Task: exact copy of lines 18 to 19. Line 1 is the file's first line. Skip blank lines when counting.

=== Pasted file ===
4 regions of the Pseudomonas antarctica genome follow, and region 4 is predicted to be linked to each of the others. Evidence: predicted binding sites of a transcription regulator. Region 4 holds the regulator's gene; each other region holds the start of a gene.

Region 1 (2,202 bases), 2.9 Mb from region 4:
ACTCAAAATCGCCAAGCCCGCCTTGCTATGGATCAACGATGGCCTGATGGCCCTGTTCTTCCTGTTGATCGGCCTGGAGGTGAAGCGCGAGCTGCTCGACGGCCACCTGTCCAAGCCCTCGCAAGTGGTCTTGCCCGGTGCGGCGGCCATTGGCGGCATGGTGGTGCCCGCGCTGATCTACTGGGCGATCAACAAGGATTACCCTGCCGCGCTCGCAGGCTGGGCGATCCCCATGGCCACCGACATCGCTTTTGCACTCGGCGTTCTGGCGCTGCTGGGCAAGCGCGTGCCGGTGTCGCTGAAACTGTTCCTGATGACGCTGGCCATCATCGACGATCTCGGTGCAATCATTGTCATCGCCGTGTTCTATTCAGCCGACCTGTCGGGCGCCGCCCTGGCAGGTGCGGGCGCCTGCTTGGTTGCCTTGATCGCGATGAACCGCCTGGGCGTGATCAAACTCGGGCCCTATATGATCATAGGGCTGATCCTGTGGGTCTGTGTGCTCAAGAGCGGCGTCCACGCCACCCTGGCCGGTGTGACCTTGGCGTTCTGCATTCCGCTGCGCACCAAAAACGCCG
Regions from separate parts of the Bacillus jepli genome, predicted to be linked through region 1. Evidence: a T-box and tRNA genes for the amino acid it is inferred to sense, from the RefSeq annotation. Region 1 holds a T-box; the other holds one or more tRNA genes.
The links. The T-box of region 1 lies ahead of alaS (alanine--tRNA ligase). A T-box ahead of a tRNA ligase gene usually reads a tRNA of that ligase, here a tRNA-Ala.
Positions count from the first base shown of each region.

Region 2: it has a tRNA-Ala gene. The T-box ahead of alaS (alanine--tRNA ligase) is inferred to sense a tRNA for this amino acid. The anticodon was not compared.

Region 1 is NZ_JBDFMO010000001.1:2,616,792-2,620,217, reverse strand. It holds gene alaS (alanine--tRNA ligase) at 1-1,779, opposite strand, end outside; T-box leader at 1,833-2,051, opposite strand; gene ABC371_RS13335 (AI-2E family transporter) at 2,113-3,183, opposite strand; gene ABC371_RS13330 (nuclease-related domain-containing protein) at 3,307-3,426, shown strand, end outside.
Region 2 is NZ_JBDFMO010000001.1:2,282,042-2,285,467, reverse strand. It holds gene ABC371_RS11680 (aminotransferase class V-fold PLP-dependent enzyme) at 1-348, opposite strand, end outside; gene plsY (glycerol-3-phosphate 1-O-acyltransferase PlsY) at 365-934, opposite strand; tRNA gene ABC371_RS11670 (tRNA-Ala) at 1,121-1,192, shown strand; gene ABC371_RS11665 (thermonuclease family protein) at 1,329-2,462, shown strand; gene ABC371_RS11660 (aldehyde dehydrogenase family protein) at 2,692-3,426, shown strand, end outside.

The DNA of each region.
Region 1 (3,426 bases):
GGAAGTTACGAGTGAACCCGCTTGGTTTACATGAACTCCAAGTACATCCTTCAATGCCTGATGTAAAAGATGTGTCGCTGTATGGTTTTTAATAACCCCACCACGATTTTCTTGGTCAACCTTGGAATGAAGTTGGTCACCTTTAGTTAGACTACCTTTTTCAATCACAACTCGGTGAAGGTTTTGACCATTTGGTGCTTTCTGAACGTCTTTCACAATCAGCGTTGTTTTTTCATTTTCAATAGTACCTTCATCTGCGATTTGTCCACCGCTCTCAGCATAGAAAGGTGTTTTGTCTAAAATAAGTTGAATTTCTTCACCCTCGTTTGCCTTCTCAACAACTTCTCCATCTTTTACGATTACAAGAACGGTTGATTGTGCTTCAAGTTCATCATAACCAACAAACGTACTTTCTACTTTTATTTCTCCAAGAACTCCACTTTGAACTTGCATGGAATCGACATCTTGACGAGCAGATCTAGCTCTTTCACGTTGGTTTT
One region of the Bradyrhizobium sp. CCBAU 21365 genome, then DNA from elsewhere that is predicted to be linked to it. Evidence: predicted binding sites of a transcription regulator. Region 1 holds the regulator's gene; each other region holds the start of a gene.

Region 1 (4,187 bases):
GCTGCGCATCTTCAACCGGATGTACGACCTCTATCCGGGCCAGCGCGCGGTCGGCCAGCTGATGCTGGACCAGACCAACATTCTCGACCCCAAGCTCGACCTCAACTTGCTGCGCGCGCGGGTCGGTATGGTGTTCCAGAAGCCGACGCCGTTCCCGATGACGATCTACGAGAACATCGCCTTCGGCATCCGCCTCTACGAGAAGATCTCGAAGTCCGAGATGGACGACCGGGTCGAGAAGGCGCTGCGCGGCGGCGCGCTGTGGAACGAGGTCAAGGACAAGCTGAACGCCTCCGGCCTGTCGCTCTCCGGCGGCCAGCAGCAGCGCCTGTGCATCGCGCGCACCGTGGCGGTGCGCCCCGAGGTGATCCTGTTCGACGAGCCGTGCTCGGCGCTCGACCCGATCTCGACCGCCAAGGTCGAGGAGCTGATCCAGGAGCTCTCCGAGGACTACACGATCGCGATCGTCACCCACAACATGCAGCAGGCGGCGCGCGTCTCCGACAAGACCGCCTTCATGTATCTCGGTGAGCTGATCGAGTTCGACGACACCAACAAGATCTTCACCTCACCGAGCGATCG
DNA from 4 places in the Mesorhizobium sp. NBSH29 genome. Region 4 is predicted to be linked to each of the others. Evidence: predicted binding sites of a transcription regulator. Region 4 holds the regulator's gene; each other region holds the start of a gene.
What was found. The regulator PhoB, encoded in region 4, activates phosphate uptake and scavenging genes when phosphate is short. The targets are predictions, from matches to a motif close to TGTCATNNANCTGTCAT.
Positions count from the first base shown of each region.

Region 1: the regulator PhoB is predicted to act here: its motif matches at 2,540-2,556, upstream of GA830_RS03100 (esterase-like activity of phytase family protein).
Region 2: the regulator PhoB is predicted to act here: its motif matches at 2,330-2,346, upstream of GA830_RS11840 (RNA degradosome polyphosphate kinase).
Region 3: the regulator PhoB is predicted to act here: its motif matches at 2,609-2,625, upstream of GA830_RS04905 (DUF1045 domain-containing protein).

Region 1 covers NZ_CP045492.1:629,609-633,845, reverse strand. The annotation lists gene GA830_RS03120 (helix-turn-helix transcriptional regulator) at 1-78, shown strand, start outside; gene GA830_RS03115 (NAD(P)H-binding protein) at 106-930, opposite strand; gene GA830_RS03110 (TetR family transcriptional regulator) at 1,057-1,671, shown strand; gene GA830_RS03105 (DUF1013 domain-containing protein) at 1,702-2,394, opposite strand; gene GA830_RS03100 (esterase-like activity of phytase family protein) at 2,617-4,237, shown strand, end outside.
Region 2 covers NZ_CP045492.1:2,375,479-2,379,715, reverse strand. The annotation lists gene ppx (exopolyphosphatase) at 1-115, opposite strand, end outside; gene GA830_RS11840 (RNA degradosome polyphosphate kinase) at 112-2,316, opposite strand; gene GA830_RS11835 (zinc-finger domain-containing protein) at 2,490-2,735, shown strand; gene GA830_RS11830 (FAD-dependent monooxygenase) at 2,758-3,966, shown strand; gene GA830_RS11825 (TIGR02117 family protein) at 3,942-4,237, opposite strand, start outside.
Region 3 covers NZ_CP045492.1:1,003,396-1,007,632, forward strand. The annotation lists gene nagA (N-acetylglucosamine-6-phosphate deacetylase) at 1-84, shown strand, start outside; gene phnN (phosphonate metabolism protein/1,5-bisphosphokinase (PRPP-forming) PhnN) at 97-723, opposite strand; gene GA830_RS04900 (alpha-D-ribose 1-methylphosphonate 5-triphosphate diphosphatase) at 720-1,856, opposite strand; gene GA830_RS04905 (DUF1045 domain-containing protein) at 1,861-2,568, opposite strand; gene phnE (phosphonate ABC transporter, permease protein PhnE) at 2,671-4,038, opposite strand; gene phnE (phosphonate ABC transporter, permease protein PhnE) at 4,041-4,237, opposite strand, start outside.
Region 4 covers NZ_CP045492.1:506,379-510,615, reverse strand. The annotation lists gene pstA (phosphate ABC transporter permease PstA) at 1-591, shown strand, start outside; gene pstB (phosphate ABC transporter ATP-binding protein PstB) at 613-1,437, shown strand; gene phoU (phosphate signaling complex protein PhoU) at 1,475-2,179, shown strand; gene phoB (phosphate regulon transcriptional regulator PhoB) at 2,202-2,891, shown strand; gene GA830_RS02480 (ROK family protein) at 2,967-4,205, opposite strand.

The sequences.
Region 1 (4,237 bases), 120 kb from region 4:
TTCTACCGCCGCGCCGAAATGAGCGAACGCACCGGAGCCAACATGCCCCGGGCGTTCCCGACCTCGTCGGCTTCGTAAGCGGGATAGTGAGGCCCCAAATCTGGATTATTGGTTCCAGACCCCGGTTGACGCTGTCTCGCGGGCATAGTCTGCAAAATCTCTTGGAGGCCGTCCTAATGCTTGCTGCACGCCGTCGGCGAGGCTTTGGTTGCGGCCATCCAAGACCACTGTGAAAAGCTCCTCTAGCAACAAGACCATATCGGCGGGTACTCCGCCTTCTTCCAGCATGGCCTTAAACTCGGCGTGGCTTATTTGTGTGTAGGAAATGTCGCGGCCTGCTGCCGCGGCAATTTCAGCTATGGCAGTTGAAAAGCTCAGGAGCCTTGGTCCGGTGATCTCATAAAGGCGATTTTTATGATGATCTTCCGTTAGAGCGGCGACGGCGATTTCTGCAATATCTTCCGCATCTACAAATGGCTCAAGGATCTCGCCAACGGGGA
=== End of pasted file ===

Positions count from the first base shown of each region.

Region 1: the regulator PhoB is predicted to act here: its motif matches at 2,540-2,556, upstream of GA830_RS03100 (esterase-like activity of phytase family protein).